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New York Attorney General Letitia James on Tuesday asked a state court to order Eastman Kodak and its CEO James Continenza to provide evidence and testimony in advance of a planned insider-trading lawsuit against them.

The company and Continenza both violated New York securities law when he bought 46,737 shares of the company’s stock on June 23, James’ office alleged in court filings.

The company warned investors last month that James had threatened to sue over the matter. 

Continenza’s stock purchases came about a month before Kodak and the Trump administration announced a deal that gave the ailing camera company a shot at a $765 million loan under the Defense Production Act to support the production of drug ingredients critical to fighting the COVID-19 pandemic.

The announcement sent shares of the company soaring from just over $2 per share to a peak of $60, which raised eyebrows about Continenza’s stock purchase at an average price of $2.22 per share a month earlier. Ultimately, the feds halted the deal as regulators looked into suspicious trading activity.

James on Tuesday asked a court to order Continenza and Kodak General Counsel Roger Byrd to publicly testify and provide documents related to Continenza’s June trade.

“Corporate greed will never go unchecked in New York,” James said in a statement. “As millions of New Yorkers and Americans across this nation lost their jobs and were waiting for unemployment checks, Kodak’s CEO was using insider information to illegally trade company stock.”

James alleged that the purchase was in violation of the company’s inside-trading policy. She said Continenza did not seek nor receive written pre-clearance to make the purchase, despite the company’s claims that it was in line with protocol. 

James also said that Kodak, its chief accounting officer, Continenza and CFO David Bullwinkle made “false and misleading” statements to investors when it said in its quarterly earnings report that Continenza’s June stock purchase was “in compliance with the Company’s insider trading policy.”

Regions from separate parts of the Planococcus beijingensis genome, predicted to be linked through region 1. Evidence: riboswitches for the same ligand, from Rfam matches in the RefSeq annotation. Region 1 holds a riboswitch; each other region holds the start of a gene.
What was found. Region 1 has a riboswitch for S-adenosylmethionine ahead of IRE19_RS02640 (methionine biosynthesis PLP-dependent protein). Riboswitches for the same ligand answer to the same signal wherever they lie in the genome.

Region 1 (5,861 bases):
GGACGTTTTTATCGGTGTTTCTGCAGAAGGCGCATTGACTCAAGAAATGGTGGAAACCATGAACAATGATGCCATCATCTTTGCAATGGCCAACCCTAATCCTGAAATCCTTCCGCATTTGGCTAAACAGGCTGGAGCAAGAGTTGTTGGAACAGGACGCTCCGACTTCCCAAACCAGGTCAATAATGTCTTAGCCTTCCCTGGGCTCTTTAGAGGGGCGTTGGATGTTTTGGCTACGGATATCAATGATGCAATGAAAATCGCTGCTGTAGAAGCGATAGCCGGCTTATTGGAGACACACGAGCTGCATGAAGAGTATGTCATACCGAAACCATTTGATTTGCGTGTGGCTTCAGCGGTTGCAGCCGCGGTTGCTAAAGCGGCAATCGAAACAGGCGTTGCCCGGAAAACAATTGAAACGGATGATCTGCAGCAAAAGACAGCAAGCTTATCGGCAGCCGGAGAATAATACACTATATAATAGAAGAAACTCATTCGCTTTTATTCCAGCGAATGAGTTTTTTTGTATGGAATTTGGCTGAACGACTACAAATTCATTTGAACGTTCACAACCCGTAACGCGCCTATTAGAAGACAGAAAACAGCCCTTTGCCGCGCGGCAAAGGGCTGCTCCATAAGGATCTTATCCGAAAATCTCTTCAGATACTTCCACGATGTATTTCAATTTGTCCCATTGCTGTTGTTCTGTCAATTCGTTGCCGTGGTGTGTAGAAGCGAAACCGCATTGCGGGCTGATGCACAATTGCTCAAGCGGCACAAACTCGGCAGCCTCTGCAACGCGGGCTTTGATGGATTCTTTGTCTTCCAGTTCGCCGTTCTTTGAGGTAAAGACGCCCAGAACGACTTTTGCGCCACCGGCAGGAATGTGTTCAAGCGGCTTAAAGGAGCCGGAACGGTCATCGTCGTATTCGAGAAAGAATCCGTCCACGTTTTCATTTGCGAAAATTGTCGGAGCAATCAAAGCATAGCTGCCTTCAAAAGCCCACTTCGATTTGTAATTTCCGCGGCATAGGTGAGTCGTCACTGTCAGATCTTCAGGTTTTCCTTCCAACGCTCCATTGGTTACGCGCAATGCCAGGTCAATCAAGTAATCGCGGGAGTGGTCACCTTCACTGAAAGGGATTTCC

“Kodak even double downed on this fraud by relaying false information to investors before the company’s annual meeting that took place last month,” James added. “We are asking the court to order Mr. Continenza to testify in open court, so the facts can be exposed before the American people. My office will use every tool at its disposal to hold those who violated the law accountable.”

Ellen Davis, an outside spokeswoman for Kodak, noted that the company retained the DC law firm Akin Gump Strauss Hauer & Feld last year to conduct an internal review, which found that Continenza’s transactions did not violate company policy or securities laws.

“Importantly, Mr. Continenza has purchased Kodak stock in virtually every open window period – and has never sold a single share,” Davis said.

She added that before Tuesday, Kodak “repeatedly offered to make witnesses available and the Attorney General repeatedly declined.” 

“It is telling that she has now chosen to publicly seek this order asking for the very testimony in which she previously had no interest,” Davis said. “In addition to being wrong on the facts, the Attorney General’s novel and highly problematic legal theory that seeks to impose liability in the absence of intent would have a chilling effect on directors and executives of every public company, who could never invest in their own companies without fear of having good-faith decisions, pre-approved by counsel, second-guessed by regulators and charged as insider trading.

“We are confident that the facts and the law are on our side and are prepared to present our case in court if there becomes a need to do so.”

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